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Yes! We had all sorts of strange manufacturing industry developments during WW2, such as the International Harvester tractor company in Geelong assembling Curtis P40's and Fairey Battles!

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16 hours ago, willedoo said:

Sorry Dax, didn't mean to confuse the issue. I was referring to the pope with the pointy hat who lives in the vatican. I've heard of the first three products but didn't know they made clothes lines.

That's ok, got the joke just thought some wouldn't know pope industries existed. The pointy headed bloke in the vatican, is a perfect example of all hypocritical pointy headed believing nutters.

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2 hours ago, Marty_d said:

Well, he's a bit less rabid than the last 2.

Depends or your definition of rabid. He, his church and the zionists are all fervently pushing the New world order and one world  religion, they are never different, just use different cloaks.

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I think that Pope washing machines are not needed so much these days. Until they start selecting younger popes (with longer life expectancy) our pope's might not last long enough to need frequent washing

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I might have been confused earlier. Do they wash his feet or kiss them or both? I think his ring is somewhere in the mix as well.

Edited by willedoo
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Vacuum cleaners don't clean vacuums. My woodwork teacher at Newcastle Technical College(Claude Lamb) made mosquito parts at his furniture making business.

  Velocette motorcycles were involved with Fairey/Dowty Rotol propellers. GMH Dandenong built Dehaviland engines. Packard built Merlins and even a diesel radial aero engine. Nev

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On 19/07/2021 at 3:40 AM, Jerry_Atrick said:

I think they wash his feet by kissing his ring.. He vibrates so much during the kiss, all dirt is thrown off (or out)...

 

Puts a whole new slant on a Pope 'spin cycle'

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And Caterpillar turned the Wright R-1820 radial into a diesel aircraft engine! - and called it the Caterpillar RD-1820! It was an ordnance engine only, it never went into any aircraft.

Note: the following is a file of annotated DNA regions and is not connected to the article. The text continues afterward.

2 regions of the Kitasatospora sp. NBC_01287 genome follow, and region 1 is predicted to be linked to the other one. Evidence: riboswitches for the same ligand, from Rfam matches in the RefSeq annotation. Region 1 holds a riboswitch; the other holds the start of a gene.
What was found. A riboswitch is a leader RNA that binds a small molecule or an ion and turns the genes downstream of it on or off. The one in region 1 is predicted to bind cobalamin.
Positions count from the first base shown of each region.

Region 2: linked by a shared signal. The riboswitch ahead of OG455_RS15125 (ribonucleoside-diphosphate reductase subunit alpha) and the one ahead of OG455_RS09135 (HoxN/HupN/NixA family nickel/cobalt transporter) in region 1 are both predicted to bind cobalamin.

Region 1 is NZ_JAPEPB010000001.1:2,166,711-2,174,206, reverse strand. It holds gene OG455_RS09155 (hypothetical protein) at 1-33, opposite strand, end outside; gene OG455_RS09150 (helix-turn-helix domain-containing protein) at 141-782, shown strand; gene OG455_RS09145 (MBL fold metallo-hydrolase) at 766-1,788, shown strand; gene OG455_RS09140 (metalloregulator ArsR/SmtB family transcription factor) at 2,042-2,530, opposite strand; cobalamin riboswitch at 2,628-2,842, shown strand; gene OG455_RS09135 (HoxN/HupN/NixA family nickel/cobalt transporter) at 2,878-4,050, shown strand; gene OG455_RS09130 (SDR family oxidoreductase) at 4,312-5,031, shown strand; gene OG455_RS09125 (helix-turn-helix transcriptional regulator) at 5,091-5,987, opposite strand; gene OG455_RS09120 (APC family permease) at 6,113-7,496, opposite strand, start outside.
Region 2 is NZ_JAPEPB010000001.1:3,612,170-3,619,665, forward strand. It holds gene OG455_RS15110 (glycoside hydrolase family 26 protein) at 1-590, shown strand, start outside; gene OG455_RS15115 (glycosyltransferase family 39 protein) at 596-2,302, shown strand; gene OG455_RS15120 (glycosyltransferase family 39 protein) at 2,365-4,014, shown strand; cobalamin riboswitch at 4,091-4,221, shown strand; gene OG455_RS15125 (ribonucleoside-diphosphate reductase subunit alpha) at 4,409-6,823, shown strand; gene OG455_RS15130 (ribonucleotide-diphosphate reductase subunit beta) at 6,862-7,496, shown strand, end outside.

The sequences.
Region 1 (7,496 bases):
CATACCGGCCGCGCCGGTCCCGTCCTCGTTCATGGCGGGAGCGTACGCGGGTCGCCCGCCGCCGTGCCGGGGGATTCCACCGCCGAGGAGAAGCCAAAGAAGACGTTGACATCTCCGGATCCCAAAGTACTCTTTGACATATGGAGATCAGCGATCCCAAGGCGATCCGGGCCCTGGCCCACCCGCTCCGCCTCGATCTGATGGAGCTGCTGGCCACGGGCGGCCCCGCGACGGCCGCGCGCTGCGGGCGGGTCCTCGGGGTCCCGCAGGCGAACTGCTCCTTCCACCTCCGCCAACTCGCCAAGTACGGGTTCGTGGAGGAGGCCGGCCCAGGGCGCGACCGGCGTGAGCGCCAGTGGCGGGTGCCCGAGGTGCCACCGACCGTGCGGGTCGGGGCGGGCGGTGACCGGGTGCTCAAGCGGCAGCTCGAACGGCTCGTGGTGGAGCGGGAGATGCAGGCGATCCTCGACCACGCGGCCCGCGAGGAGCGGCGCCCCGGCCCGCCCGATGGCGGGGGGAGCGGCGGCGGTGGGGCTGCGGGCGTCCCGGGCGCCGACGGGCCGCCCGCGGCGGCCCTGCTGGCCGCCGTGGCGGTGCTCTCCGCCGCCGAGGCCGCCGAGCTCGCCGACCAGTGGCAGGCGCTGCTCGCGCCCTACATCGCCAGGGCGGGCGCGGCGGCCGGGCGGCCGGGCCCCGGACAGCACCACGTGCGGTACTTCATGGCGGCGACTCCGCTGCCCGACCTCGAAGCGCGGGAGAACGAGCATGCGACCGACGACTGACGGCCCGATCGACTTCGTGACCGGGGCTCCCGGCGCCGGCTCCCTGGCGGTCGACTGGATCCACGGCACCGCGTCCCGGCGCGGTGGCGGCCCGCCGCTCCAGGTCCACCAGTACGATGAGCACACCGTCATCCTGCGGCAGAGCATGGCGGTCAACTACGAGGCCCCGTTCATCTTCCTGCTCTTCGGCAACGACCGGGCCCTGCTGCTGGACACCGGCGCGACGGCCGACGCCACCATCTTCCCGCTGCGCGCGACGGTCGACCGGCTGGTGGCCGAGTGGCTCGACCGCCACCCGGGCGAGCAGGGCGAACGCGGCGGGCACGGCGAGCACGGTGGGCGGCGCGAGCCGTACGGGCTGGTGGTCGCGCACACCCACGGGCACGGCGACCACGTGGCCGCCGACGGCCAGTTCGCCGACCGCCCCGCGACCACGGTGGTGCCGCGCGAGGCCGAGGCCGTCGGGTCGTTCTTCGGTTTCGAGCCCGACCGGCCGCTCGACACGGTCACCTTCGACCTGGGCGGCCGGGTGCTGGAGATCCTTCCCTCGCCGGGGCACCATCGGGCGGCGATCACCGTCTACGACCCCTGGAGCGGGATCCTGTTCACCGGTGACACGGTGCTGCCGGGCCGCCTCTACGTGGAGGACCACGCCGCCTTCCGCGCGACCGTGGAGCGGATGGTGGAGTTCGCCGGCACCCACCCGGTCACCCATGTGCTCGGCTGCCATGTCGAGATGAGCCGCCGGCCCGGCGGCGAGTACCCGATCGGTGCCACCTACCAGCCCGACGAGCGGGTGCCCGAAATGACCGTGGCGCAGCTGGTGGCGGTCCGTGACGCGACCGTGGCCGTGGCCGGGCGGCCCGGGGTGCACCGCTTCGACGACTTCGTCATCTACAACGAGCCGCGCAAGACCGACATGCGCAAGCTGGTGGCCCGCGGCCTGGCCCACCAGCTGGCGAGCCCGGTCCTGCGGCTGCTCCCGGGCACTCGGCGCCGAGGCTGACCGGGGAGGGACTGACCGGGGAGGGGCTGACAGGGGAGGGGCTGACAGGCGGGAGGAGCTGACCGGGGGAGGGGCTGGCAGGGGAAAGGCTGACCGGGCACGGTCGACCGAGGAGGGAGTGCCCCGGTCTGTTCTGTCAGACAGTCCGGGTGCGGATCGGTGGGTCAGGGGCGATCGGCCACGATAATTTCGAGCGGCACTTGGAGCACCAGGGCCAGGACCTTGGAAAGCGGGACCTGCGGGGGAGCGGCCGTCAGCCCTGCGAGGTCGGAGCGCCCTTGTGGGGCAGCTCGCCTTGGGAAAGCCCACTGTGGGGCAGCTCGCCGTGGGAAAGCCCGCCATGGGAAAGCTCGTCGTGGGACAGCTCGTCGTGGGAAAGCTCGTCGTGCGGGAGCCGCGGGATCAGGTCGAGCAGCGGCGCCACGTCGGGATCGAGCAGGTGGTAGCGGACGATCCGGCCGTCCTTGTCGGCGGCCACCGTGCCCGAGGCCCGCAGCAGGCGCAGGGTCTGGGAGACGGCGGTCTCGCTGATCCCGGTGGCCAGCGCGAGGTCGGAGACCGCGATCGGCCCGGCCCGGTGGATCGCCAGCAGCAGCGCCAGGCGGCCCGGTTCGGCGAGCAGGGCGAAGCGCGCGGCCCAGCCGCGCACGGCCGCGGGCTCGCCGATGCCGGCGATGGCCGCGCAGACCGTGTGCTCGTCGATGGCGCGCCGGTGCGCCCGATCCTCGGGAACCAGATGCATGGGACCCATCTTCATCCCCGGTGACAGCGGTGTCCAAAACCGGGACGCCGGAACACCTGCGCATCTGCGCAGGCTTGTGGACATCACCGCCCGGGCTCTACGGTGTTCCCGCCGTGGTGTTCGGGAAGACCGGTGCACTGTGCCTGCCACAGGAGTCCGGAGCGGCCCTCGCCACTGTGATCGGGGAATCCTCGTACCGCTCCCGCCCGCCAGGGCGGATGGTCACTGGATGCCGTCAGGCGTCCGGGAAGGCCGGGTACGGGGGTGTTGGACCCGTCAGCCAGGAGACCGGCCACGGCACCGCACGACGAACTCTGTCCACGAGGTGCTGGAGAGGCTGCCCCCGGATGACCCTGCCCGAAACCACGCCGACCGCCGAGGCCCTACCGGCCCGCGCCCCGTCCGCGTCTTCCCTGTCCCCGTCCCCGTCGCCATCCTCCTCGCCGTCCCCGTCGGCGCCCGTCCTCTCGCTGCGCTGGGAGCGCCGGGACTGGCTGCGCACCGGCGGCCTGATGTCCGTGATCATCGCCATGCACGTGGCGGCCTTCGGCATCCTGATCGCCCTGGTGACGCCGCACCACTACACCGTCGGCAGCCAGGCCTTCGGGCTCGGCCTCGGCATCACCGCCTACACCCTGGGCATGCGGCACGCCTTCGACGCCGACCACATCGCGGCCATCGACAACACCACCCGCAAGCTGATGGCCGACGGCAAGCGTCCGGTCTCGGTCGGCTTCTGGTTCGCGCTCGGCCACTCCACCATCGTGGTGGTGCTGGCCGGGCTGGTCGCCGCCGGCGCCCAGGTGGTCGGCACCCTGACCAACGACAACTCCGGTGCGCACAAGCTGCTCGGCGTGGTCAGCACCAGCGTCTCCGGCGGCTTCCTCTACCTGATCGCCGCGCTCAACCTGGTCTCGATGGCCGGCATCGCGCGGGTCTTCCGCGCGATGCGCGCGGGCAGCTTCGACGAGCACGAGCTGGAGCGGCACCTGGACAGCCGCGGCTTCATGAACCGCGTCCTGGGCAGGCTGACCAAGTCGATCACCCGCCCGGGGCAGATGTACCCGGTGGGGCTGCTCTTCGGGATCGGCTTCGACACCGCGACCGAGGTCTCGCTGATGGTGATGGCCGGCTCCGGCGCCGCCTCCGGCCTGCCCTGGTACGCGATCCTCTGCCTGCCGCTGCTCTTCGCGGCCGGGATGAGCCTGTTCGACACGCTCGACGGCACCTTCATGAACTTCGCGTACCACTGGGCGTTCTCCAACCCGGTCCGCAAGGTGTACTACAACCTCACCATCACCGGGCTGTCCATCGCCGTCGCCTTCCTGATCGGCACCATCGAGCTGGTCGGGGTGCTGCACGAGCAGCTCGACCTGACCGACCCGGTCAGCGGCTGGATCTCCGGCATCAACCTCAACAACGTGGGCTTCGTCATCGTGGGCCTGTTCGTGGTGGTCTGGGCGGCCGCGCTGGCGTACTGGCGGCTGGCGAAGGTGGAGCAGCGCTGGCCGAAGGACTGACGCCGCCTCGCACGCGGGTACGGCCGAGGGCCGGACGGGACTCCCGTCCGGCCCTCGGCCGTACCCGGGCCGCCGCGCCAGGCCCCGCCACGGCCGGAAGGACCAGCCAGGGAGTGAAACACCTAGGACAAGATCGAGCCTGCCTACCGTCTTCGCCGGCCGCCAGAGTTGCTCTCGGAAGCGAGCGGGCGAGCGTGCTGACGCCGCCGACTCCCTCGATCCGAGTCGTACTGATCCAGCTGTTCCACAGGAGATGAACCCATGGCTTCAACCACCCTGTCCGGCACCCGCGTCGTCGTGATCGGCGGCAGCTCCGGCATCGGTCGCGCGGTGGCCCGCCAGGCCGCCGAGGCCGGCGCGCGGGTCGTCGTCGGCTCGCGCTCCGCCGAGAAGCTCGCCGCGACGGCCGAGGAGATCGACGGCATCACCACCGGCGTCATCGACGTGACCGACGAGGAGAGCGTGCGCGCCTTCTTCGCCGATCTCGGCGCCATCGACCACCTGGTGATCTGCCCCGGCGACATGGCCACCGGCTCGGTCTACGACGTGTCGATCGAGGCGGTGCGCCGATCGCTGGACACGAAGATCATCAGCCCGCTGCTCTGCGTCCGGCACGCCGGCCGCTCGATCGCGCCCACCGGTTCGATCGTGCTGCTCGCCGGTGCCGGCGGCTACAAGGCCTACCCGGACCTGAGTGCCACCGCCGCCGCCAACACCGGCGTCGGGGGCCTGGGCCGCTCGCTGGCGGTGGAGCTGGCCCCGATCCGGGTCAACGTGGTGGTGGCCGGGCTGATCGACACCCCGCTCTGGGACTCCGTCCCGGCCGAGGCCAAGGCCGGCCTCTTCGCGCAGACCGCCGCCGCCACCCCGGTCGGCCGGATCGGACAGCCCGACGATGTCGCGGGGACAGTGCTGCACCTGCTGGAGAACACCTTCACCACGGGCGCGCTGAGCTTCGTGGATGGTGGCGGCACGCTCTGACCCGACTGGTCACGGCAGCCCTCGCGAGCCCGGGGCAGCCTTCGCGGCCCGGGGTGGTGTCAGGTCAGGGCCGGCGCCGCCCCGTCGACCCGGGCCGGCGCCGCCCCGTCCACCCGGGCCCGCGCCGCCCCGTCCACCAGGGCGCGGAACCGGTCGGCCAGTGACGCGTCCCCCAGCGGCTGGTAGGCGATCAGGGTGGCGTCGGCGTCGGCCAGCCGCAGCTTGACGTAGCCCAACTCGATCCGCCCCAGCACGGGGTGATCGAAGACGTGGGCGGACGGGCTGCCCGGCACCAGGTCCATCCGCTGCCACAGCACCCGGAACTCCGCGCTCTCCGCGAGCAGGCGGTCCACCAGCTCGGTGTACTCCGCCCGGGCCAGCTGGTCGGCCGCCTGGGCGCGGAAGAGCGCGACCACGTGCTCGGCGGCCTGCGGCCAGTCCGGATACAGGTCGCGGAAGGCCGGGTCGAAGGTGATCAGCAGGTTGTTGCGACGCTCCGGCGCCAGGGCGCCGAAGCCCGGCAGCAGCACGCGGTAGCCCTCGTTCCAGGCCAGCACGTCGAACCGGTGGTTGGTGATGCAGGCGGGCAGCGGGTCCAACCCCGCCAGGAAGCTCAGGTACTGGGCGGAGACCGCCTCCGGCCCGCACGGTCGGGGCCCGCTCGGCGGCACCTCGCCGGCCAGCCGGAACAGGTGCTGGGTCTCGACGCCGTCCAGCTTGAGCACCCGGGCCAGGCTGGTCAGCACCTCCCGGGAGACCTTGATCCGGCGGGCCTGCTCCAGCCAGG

It was supercharged and produced 450HP at 2000RPM, and it was actually a multi-fuel engine, with the capability of running on diesel or low-octane gasoline.

I think Cat only made about 200 of them, and the U.S. military declined to place any more orders. I'd guess this was due to the engines high cost, and an increasing availability of the more common radial aircraft engines.

 

http://www.easy39th.com/files/TM_9-1756A_Ordnance_Engine_Model_RD-1820_(Caterpillar)_1943.pdf

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  • 2 weeks later...
On 21/07/2021 at 4:11 PM, onetrack said:

And Caterpillar turned the Wright R-1820 radial into a diesel aircraft engine! - and called it the Caterpillar RD-1820! It was an ordnance engine only, it never went into any aircraft…

That might have made an ideal tank engine. I believe all sides in WWII used petrol engines in their tanks, the main exception being the impressive Soviet T-34, which had a Diesel engine. That must have reduced the fire risk and improved range.

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Old K - The petrol-powered Shermans gained the nickname "The Ronson" or the "Zippo" (after the popular cigarette lighters of WW2), thanks to their constant envelopment in flames after just one hit from a German 75mm or 88mm projectile.

 

Of course, the simple problem was that the Shermans were actually inferior in armament power as compared to the brutal German armaments.

It was only due to the sheer numbers of Shermans that they managed to overwhelm the German armour - coupled with Allied tankies bravery, and poor Nazi construction and backup for the Nazi armoured vehicles.

 

Despite the fearsome reputation of the Panzer and the Tiger tanks, they were quite unreliable, and they used forced labour in their construction, and Allied efforts to destroy Armoured vehicle manufacturing were constantly demoralising.

Added to that, was the Nazis failure to understand and address the need to keep sizeable stocks of spare parts on hand. Instead, nearly all manufacturing production went into building new tanks.

They had the same problem with regard to their aircraft production, which led to the Luftwaffe having to cannibalise good aircraft to keep others running.

 

There's a good thread in the forum link below, as regards the Shermans abilities and weaknesses.

One journalist, writing one article, late in WW2, was the main source of the tarnishing of the reputation of the "unbeatable and superior Sherman", as the U.S. propagandists would have the public believe.

 

https://forum.axishistory.com/viewtopic.php?t=250983

 

Edited by onetrack
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